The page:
I was surprised. No, actually I was shocked. He would push himself through this much pain to see me? And now I was horrified, and embarrassed. “You’re on track now to get to Santiago on the 18th (his original plan was for the 19th). I actually leave on the 18th, so I need to be there for the Pilgrim’s Mass on the 17th. So in Fonsagrada, I must get on the bus again, to…”
“I know that,” Stefan said. “It’s fine, don’t feel bad.” I’m very happy that we met again.
“Let’s at least have dinner together, did you have lunch?”
“No,” he replied, “there was nowhere to eat!”
Realizing we were now in Galicia, I suggested we have pulpa (octopus), the specialty of this region. “I’ve never had it before, why not!?”
I was squirming a little bit when I saw the menu. Twelve Euro was reasonable for a four course meal featuring pulpa, but cash was low, and the sign behind the bar said, “Cash Only.” So I excused myself to use the restroom, where I could count my cash, and was relieved to see I had 24 Euro and about 40 cents. Perfect – of course I wanted to pay for his meal also.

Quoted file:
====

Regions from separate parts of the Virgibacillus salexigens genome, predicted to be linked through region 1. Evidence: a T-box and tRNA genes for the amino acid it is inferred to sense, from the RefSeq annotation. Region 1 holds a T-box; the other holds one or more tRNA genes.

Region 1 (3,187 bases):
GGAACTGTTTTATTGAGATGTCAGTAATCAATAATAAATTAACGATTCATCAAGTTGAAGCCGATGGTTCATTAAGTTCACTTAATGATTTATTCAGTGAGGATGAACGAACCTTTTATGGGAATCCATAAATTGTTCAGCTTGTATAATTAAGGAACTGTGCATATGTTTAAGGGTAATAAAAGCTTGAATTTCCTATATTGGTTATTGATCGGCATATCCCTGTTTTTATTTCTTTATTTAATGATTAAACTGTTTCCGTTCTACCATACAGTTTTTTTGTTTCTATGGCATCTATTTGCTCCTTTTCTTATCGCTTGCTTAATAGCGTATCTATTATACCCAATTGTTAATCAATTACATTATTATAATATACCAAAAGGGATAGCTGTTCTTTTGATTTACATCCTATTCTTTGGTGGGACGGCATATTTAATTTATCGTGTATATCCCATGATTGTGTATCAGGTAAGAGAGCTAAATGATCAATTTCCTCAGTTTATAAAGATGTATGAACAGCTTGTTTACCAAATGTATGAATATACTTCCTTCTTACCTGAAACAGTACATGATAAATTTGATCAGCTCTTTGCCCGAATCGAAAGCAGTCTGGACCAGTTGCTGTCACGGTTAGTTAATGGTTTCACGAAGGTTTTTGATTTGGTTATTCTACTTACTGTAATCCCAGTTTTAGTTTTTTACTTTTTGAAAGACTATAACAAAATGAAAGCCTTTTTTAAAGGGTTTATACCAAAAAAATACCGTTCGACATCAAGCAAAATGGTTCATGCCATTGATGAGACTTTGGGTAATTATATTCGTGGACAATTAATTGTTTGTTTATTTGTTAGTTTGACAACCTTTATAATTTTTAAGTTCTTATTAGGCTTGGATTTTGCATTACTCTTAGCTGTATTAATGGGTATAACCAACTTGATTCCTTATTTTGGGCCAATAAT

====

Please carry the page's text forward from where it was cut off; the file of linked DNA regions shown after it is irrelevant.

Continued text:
By his facial expression and the food left on his plate, I’m pretty sure he thought it was disgusting, despite the fact that he said he liked it.
Now I really felt bad.
I asked the waitress for the check, and she looked at Stefan, then at me like I was from Mars, then back at him again, and he said, “I paid for our meal while you were using the servicios.” When I started to object, he cut me off. “Don’t say anything bruder, I’m so happy that I can help you.”
He remembered how cash strapped I am. My ATM password hasn’t worked since I got here, and so I’m limping along for 4 days on the $100 (74 Euro) emergency money I had brought, and he knows it’s almost exhausted. Funny his math was better than mine. If I had paid for dinner, I wouldn’t be able to pay for the bus!
And so the food didn’t seem to matter at all to him. We’re talking and laughing and telling stories, and remembering… as if I was 30 and a childhood friend of his from Berlin that he hasn’t seen in years.
Except we’ve known each other for almost exactly 24 hours. Camino time.
And so, once again I got on the bus, and he would walk on to the next town. The way he was painfully hobbling along, I knew he couldn’t go much further.
But it was sure good to see him.